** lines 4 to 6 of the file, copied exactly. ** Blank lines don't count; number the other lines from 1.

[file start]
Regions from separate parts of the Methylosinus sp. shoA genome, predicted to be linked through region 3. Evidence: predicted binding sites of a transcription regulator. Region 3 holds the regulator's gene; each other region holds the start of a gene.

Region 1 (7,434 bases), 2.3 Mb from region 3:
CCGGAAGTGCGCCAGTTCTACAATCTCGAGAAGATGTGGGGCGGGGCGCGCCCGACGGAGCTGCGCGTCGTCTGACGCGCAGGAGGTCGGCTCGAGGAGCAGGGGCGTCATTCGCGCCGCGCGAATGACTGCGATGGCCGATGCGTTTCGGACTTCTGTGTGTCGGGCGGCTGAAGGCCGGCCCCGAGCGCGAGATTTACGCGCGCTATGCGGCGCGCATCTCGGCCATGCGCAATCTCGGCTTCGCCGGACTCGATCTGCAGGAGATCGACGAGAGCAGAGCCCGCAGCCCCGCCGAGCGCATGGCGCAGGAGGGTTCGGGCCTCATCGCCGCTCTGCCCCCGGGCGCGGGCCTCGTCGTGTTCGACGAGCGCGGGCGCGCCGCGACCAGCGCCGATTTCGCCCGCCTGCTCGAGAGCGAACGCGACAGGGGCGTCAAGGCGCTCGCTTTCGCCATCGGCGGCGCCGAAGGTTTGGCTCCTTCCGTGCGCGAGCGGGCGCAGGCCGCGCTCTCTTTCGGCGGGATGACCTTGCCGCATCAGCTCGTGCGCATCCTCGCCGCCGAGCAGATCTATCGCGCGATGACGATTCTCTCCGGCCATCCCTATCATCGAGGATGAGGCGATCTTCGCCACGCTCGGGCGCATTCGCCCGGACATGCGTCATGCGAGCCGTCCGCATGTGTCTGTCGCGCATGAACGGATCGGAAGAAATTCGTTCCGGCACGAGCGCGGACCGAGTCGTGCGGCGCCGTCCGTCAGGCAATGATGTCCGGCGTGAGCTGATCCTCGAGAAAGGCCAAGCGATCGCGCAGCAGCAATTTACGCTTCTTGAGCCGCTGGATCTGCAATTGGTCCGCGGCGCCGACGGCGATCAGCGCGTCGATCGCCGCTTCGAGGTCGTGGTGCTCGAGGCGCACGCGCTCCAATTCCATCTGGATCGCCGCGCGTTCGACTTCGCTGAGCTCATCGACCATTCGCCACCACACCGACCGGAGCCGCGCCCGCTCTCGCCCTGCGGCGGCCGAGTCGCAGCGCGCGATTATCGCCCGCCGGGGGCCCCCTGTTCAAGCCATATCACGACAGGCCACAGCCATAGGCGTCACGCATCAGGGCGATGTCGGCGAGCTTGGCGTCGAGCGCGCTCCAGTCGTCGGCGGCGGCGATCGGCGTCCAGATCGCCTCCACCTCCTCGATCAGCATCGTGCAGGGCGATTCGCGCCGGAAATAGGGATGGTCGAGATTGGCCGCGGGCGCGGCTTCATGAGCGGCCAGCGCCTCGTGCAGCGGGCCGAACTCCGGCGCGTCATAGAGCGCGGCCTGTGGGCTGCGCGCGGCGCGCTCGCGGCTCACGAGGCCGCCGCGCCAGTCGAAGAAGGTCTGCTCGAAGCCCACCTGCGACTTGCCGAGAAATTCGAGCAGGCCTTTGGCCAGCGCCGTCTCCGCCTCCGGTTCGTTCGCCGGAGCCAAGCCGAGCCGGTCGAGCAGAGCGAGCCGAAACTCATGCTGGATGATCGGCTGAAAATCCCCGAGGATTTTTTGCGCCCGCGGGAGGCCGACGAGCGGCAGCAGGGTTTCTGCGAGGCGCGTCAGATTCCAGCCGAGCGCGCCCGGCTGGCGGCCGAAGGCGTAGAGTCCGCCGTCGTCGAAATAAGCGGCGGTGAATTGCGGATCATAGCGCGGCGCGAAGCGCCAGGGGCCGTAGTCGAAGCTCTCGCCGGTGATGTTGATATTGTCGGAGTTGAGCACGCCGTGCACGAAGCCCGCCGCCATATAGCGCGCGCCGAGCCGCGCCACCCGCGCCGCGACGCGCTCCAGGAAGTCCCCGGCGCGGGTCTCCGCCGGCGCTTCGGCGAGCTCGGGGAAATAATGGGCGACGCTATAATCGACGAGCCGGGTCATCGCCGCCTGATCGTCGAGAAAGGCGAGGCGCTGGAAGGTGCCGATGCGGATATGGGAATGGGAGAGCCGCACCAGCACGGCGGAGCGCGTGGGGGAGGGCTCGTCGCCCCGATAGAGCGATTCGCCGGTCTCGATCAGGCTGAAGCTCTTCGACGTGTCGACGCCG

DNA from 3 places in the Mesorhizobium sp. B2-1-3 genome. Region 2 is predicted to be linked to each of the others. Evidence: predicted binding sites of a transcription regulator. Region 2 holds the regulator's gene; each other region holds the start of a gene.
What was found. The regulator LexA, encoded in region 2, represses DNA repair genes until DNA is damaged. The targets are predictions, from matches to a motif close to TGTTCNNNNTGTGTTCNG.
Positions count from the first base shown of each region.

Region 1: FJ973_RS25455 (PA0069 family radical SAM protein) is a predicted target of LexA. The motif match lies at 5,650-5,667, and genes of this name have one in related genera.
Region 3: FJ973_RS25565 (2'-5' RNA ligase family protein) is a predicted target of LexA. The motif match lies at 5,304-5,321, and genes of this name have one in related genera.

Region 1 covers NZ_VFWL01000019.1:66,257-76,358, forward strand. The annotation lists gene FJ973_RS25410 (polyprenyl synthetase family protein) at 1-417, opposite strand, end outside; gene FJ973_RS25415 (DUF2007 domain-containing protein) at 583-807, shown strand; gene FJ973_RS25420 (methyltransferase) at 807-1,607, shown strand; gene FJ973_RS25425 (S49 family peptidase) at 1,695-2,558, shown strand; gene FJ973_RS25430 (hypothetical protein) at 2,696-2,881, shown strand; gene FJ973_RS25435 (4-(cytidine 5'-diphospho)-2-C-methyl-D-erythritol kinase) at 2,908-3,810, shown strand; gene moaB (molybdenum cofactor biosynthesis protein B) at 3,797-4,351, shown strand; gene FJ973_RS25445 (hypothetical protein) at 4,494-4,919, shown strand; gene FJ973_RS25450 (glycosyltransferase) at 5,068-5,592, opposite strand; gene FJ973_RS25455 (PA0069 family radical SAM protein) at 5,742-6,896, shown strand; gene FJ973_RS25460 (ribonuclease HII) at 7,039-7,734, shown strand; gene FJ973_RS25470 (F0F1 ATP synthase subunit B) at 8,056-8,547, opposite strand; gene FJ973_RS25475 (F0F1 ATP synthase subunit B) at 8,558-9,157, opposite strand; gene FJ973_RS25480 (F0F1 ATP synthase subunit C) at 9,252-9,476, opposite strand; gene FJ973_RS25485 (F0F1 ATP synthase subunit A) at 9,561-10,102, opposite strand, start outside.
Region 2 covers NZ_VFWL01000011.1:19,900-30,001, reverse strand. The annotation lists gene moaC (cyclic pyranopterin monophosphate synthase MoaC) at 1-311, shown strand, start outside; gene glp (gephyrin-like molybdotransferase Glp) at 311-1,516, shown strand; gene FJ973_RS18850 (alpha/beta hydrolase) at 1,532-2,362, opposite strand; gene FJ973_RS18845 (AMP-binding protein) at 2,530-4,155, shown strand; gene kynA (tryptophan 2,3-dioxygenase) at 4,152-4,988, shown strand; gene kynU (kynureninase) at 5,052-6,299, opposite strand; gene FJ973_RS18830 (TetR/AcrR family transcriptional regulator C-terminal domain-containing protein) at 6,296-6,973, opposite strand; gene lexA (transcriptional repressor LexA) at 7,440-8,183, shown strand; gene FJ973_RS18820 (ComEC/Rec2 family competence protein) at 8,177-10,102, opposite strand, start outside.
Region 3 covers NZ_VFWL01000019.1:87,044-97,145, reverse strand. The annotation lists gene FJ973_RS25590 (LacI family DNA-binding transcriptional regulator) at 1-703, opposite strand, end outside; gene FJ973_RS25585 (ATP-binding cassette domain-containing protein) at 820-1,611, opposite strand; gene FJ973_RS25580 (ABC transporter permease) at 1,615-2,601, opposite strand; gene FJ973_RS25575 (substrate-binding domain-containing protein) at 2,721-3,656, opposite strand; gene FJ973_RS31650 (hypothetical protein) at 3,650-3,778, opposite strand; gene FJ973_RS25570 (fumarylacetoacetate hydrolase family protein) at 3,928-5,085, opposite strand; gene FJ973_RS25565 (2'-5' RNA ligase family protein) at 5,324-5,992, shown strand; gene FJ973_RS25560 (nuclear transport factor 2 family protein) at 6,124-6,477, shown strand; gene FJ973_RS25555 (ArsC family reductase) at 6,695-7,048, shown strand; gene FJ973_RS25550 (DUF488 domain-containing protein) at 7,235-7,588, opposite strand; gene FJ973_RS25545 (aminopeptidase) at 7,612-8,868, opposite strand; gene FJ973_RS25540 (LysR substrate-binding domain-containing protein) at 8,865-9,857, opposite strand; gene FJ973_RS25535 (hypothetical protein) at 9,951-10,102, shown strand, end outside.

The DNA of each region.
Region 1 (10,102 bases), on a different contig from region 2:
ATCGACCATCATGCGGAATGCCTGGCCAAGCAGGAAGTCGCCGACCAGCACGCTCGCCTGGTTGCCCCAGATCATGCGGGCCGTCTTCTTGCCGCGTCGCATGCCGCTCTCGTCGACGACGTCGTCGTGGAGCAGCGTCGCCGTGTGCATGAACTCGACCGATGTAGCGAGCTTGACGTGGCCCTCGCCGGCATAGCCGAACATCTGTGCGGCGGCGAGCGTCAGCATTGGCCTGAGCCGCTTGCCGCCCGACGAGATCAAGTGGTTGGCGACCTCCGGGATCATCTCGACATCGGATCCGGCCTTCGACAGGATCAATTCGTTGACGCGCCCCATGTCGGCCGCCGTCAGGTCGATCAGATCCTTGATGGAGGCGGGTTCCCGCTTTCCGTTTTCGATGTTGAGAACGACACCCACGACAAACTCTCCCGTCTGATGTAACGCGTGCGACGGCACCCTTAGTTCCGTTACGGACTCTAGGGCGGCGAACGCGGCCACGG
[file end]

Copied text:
DNA from 3 places in the Mesorhizobium sp. B2-1-3 genome. Region 2 is predicted to be linked to each of the others. Evidence: predicted binding sites of a transcription regulator. Region 2 holds the regulator's gene; each other region holds the start of a gene.
What was found. The regulator LexA, encoded in region 2, represses DNA repair genes until DNA is damaged. The targets are predictions, from matches to a motif close to TGTTCNNNNTGTGTTCNG.
Positions count from the first base shown of each region.